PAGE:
D&C 19:1-20 highlights our absolute need for repentance.  Repentance is the only way to evade the doom of the sons of perdition in the Day of Judgment.  It is our only escape from the torment of hell. All who are accountable must repent or be subject to the second death.  There is no middle ground here.  We must submit to Christ and be saved, or reject Him and be damned.  With such a crucial choice to make, can’t we hear the voice of the Good Shepherd lovingly imploring us--
Reverently and meekly now,
Let thy head most humbly bow.
Think of me, thou ransomed one;
Think what I for thee have done.
With my blood that dripped like rain,
Sweat in agony of pain.
With my body on the tree
I have ransomed even thee.
...At the throne I intercede;
For thee ever do I plead.
I have loved thee as thy friend,
With a love that cannot end.
Be obedient, I implore,
Prayerful, watchful evermore,
And be constant unto me,
That thy Savior I may be.21
He has paid the terrible price for our sins.  He has rescued us from the unyielding grip of the adversary, and has set us free--”free forever, knowing good from evil; to act for [ourselves] and not to be acted upon, save it be by the punishment of the law at the great and last day, according to the commandments which God hath to choose liberty and eternal life...or to choose captivity and death.”22  Life or death. Which will we choose?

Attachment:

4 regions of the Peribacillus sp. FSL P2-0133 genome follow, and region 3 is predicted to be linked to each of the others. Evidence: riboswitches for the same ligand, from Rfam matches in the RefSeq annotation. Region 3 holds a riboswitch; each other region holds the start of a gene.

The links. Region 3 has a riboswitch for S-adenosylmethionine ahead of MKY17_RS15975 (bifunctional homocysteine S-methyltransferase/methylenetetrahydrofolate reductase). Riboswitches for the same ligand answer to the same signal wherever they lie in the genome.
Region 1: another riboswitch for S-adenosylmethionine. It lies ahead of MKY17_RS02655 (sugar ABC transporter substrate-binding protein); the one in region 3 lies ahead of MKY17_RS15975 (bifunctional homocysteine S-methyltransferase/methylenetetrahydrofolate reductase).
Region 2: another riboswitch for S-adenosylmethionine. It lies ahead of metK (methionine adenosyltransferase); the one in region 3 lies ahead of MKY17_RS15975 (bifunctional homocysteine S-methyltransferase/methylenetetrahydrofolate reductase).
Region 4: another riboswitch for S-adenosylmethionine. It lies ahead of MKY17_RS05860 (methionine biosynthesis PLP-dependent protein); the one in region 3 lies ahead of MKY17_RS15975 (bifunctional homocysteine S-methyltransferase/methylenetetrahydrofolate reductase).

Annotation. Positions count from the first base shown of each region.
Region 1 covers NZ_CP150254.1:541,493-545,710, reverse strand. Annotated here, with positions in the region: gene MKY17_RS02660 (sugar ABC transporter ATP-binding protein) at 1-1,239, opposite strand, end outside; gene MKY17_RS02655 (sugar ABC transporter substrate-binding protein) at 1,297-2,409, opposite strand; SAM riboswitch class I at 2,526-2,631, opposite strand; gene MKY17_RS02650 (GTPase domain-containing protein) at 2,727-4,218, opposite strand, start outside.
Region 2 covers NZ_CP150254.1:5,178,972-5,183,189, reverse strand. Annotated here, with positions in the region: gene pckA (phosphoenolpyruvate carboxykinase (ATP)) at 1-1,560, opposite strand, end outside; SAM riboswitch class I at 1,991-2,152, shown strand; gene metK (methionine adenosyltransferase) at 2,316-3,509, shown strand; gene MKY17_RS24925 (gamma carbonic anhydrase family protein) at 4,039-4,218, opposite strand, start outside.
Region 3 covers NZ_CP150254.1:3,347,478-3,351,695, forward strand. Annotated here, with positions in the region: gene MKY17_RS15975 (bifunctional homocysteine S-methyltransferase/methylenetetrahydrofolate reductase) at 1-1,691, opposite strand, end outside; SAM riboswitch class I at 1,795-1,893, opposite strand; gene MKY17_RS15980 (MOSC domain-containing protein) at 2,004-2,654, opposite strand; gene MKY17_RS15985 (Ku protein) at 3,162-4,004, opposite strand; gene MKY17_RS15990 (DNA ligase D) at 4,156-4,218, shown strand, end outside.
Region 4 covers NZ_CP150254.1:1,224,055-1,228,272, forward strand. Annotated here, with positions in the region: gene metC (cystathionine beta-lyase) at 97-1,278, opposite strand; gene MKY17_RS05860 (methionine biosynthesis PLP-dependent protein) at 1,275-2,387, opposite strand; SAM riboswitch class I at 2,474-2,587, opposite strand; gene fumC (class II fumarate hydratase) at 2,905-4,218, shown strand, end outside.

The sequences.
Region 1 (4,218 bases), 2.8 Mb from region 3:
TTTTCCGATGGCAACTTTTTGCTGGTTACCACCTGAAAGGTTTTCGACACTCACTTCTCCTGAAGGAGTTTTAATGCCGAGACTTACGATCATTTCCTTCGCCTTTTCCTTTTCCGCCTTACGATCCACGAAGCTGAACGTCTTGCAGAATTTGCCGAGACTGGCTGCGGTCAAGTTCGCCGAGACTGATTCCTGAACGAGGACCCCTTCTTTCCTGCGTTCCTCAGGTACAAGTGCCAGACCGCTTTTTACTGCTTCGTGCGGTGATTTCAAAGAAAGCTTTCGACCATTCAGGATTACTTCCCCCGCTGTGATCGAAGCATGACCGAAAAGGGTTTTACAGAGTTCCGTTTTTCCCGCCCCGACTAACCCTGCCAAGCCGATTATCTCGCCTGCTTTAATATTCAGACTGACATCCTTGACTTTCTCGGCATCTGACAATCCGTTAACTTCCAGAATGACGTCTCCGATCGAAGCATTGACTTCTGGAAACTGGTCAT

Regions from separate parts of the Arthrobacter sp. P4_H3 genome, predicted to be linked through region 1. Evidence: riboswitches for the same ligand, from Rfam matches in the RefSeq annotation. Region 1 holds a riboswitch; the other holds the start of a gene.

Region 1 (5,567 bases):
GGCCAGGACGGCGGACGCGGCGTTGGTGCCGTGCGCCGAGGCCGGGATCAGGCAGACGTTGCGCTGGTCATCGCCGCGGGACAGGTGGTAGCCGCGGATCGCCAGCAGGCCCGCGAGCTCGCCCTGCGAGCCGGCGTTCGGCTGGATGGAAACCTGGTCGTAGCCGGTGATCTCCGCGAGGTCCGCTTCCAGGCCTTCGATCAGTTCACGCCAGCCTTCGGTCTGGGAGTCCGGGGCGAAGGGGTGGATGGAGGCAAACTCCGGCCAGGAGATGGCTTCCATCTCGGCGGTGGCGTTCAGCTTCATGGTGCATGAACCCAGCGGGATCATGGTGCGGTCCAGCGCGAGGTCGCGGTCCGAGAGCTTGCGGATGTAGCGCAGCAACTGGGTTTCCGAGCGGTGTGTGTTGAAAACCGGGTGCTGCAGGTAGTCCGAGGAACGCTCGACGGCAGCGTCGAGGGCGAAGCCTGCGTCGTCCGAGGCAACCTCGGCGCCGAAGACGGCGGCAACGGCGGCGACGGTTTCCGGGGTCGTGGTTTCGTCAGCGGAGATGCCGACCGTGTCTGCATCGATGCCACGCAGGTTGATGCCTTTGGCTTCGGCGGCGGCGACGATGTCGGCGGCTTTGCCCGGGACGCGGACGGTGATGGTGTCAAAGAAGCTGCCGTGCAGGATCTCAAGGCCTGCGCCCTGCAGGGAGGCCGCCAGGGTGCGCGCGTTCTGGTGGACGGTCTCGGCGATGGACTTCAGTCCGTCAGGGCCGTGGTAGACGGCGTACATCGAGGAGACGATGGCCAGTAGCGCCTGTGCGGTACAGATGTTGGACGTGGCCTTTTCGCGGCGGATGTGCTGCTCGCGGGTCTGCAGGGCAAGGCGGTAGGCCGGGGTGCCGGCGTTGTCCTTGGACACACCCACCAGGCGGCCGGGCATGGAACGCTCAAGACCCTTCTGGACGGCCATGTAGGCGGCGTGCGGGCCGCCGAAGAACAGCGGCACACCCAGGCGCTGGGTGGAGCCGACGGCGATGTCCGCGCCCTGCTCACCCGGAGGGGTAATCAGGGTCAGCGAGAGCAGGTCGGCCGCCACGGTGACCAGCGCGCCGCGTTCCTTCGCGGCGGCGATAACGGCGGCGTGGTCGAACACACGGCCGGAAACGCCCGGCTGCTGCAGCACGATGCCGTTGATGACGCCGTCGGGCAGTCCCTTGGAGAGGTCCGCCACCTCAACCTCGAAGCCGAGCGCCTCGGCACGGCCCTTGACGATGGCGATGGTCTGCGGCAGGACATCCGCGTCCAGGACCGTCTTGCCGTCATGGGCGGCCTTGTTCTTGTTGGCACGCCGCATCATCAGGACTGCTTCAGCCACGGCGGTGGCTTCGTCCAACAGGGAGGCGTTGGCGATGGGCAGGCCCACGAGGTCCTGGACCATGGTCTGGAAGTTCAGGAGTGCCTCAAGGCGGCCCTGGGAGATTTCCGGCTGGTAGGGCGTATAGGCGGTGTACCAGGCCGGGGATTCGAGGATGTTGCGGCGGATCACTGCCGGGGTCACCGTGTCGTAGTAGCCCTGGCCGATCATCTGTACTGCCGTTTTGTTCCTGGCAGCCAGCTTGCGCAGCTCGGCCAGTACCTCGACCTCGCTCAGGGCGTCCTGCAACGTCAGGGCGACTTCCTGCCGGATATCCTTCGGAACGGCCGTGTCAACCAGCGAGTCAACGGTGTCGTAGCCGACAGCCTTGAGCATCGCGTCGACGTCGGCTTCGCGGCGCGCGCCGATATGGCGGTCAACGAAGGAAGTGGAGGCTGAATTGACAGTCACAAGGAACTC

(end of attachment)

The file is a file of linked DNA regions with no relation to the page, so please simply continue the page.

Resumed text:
The Lord’s preference in this matter is perfectly clear.  He is passionately pleading--’Repent.  Come unto me.  Let not this terrible suffering come upon you.  I have suffered these things for you, because I love you and want to save you.  I will encircle you eternally in the arms of my love if you allow me.  Oh, repent, I bid you, repent!  Receive the crown of everlasting life that awaits you in the kingdom of my Father.  Repent and live forevermore!’
1. Alma 31:17.
2. D&C 19:1.
3. D&C 19:2
4. 2 Ne. 9:5; D&C 88:6.
5. D&C 19:3.
6. D&C 19:4.
7. D&C 19:5.
8. D&C 29:26-28.
9. D&C 19:6-7.
10. D&C 19:8-9.
11. D&C 19:10
12. D&C 19:11-12.
13. Teachings of the Prophet Joseph Smith, 357.
14. D&C 19:13-15.
15. Morm. 9:1-5, italics added.
16. Alma 12:15.